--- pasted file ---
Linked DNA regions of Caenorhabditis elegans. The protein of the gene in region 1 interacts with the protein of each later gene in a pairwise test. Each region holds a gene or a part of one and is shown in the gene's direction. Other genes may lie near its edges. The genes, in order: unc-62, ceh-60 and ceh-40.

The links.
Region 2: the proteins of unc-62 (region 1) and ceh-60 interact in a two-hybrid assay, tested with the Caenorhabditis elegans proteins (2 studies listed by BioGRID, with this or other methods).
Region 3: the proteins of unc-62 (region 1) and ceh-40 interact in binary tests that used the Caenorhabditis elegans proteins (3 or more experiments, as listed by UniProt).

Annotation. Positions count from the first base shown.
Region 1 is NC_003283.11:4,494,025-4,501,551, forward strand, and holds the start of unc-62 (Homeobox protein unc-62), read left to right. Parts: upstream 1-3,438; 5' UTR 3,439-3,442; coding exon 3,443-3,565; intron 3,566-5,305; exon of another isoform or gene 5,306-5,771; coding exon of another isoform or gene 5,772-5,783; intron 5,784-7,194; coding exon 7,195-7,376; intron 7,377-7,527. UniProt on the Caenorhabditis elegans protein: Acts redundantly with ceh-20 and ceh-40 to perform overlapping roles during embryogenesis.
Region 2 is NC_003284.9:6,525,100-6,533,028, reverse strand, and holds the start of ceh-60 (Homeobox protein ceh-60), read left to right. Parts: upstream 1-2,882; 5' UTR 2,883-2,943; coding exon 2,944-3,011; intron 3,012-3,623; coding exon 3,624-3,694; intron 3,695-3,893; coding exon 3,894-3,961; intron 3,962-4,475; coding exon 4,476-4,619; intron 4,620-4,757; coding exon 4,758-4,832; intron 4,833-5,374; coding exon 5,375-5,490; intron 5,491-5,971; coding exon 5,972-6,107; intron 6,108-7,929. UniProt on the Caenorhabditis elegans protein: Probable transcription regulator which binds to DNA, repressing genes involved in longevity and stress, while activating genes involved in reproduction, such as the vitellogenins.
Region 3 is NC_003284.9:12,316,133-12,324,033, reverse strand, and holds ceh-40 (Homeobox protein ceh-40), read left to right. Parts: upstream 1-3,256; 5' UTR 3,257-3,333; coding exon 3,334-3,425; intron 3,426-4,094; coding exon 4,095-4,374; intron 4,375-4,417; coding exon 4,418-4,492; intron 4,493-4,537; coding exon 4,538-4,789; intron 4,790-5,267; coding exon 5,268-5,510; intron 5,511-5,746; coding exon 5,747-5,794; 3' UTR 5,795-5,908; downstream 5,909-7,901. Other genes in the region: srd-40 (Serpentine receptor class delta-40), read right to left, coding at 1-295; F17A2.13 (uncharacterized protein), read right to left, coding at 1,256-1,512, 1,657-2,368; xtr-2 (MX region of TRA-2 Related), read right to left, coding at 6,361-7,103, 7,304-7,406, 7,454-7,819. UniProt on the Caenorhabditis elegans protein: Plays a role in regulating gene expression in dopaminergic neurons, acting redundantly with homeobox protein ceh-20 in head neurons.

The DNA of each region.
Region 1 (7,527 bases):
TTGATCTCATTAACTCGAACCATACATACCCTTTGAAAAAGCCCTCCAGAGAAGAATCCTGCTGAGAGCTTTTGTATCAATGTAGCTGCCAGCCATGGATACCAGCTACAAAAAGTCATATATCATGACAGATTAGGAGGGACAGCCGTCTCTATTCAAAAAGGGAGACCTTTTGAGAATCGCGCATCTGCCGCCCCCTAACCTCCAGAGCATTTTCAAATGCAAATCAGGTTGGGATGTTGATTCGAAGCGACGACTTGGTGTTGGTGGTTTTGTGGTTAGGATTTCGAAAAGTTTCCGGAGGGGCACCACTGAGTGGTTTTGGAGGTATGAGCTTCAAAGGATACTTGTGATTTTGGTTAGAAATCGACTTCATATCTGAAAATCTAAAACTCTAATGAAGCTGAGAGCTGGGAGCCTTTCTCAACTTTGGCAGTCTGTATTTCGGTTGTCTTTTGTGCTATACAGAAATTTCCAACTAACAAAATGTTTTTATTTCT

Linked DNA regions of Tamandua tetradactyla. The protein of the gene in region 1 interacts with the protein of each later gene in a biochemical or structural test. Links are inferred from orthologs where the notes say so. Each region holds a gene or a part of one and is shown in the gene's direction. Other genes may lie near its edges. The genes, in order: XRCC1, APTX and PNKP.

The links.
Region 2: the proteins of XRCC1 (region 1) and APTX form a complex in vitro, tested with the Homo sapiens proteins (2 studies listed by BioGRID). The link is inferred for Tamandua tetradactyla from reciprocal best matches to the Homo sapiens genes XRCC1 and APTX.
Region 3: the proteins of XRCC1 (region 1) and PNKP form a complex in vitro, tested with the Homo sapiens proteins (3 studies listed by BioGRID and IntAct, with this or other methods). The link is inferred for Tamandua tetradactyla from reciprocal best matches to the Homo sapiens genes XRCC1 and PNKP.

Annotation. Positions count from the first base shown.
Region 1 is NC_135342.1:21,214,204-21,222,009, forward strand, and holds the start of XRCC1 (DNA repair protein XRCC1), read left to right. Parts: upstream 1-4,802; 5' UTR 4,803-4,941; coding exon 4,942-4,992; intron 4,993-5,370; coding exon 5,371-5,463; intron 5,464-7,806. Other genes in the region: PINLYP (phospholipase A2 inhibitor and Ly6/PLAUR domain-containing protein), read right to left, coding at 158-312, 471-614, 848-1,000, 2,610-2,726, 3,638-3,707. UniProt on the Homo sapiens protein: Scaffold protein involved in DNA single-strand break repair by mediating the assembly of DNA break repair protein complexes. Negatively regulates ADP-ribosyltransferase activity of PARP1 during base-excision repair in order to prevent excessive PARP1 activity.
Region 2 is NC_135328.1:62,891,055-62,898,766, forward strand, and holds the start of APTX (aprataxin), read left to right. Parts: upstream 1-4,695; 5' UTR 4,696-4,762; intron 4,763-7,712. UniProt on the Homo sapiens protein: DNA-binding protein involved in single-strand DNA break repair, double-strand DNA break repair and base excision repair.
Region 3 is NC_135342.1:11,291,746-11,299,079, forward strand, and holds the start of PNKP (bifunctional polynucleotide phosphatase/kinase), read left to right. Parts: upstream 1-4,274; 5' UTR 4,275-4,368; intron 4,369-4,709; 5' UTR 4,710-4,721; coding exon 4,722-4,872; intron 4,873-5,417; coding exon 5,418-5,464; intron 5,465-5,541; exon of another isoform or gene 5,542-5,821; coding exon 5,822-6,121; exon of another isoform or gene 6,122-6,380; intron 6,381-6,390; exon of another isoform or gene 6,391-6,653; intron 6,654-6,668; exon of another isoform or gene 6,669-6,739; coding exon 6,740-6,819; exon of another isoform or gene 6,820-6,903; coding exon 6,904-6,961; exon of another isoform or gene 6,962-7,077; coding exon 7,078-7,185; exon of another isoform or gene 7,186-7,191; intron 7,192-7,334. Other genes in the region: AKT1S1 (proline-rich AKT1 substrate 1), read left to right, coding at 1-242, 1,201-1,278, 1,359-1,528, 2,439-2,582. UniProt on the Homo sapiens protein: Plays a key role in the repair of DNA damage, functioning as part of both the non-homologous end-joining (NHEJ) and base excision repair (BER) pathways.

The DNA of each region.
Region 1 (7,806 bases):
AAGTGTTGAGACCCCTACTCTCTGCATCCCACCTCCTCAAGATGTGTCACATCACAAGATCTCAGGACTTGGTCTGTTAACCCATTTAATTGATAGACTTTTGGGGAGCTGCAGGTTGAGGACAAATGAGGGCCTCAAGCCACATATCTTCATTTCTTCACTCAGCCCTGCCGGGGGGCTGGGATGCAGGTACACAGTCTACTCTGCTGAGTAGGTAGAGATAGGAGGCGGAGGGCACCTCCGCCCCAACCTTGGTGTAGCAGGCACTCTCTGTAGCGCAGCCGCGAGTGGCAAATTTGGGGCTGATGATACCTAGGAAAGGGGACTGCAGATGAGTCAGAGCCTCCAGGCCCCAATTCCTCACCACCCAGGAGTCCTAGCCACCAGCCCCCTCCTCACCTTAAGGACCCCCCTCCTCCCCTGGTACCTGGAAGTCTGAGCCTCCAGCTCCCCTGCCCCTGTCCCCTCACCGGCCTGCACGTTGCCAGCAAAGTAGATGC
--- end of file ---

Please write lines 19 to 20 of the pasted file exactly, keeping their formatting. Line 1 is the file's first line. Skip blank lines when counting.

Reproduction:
Region 3 is NC_135342.1:11,291,746-11,299,079, forward strand, and holds the start of PNKP (bifunctional polynucleotide phosphatase/kinase), read left to right. Parts: upstream 1-4,274; 5' UTR 4,275-4,368; intron 4,369-4,709; 5' UTR 4,710-4,721; coding exon 4,722-4,872; intron 4,873-5,417; coding exon 5,418-5,464; intron 5,465-5,541; exon of another isoform or gene 5,542-5,821; coding exon 5,822-6,121; exon of another isoform or gene 6,122-6,380; intron 6,381-6,390; exon of another isoform or gene 6,391-6,653; intron 6,654-6,668; exon of another isoform or gene 6,669-6,739; coding exon 6,740-6,819; exon of another isoform or gene 6,820-6,903; coding exon 6,904-6,961; exon of another isoform or gene 6,962-7,077; coding exon 7,078-7,185; exon of another isoform or gene 7,186-7,191; intron 7,192-7,334. Other genes in the region: AKT1S1 (proline-rich AKT1 substrate 1), read left to right, coding at 1-242, 1,201-1,278, 1,359-1,528, 2,439-2,582. UniProt on the Homo sapiens protein: Plays a key role in the repair of DNA damage, functioning as part of both the non-homologous end-joining (NHEJ) and base excision repair (BER) pathways.

The DNA of each region.